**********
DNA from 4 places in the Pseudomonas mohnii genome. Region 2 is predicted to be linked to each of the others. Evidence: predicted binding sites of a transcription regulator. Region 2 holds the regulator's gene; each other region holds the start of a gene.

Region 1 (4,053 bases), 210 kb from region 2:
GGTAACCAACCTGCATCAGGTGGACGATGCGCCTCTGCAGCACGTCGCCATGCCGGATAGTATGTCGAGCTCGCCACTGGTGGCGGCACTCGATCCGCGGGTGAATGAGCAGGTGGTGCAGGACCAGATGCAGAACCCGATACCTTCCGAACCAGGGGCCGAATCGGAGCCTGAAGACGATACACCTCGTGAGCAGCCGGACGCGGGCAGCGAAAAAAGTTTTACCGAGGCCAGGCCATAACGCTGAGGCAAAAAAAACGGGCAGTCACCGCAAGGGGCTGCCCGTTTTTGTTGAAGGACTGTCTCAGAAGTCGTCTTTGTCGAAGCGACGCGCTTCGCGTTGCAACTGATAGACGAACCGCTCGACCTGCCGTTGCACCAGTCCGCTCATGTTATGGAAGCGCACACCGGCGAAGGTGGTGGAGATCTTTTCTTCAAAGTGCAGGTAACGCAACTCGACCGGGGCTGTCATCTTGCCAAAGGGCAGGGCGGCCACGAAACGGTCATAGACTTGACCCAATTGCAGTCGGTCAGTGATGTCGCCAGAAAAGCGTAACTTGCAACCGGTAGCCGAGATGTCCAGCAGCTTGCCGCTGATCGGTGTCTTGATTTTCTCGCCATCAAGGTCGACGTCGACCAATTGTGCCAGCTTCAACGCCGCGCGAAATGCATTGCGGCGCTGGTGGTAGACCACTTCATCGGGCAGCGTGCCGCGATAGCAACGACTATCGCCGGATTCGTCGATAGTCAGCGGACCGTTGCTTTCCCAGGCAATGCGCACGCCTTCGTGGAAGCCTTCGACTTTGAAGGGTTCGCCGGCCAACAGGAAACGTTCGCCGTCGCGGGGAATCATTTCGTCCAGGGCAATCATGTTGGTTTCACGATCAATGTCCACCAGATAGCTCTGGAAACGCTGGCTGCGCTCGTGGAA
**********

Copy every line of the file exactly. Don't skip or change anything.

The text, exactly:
DNA from 4 places in the Pseudomonas mohnii genome. Region 2 is predicted to be linked to each of the others. Evidence: predicted binding sites of a transcription regulator. Region 2 holds the regulator's gene; each other region holds the start of a gene.

Region 1 (4,053 bases), 210 kb from region 2:
GGTAACCAACCTGCATCAGGTGGACGATGCGCCTCTGCAGCACGTCGCCATGCCGGATAGTATGTCGAGCTCGCCACTGGTGGCGGCACTCGATCCGCGGGTGAATGAGCAGGTGGTGCAGGACCAGATGCAGAACCCGATACCTTCCGAACCAGGGGCCGAATCGGAGCCTGAAGACGATACACCTCGTGAGCAGCCGGACGCGGGCAGCGAAAAAAGTTTTACCGAGGCCAGGCCATAACGCTGAGGCAAAAAAAACGGGCAGTCACCGCAAGGGGCTGCCCGTTTTTGTTGAAGGACTGTCTCAGAAGTCGTCTTTGTCGAAGCGACGCGCTTCGCGTTGCAACTGATAGACGAACCGCTCGACCTGCCGTTGCACCAGTCCGCTCATGTTATGGAAGCGCACACCGGCGAAGGTGGTGGAGATCTTTTCTTCAAAGTGCAGGTAACGCAACTCGACCGGGGCTGTCATCTTGCCAAAGGGCAGGGCGGCCACGAAACGGTCATAGACTTGACCCAATTGCAGTCGGTCAGTGATGTCGCCAGAAAAGCGTAACTTGCAACCGGTAGCCGAGATGTCCAGCAGCTTGCCGCTGATCGGTGTCTTGATTTTCTCGCCATCAAGGTCGACGTCGACCAATTGTGCCAGCTTCAACGCCGCGCGAAATGCATTGCGGCGCTGGTGGTAGACCACTTCATCGGGCAGCGTGCCGCGATAGCAACGACTATCGCCGGATTCGTCGATAGTCAGCGGACCGTTGCTTTCCCAGGCAATGCGCACGCCTTCGTGGAAGCCTTCGACTTTGAAGGGTTCGCCGGCCAACAGGAAACGTTCGCCGTCGCGGGGAATCATTTCGTCCAGGGCAATCATGTTGGTTTCACGATCAATGTCCACCAGATAGCTCTGGAAACGCTGGCTGCGCTCGTGGAA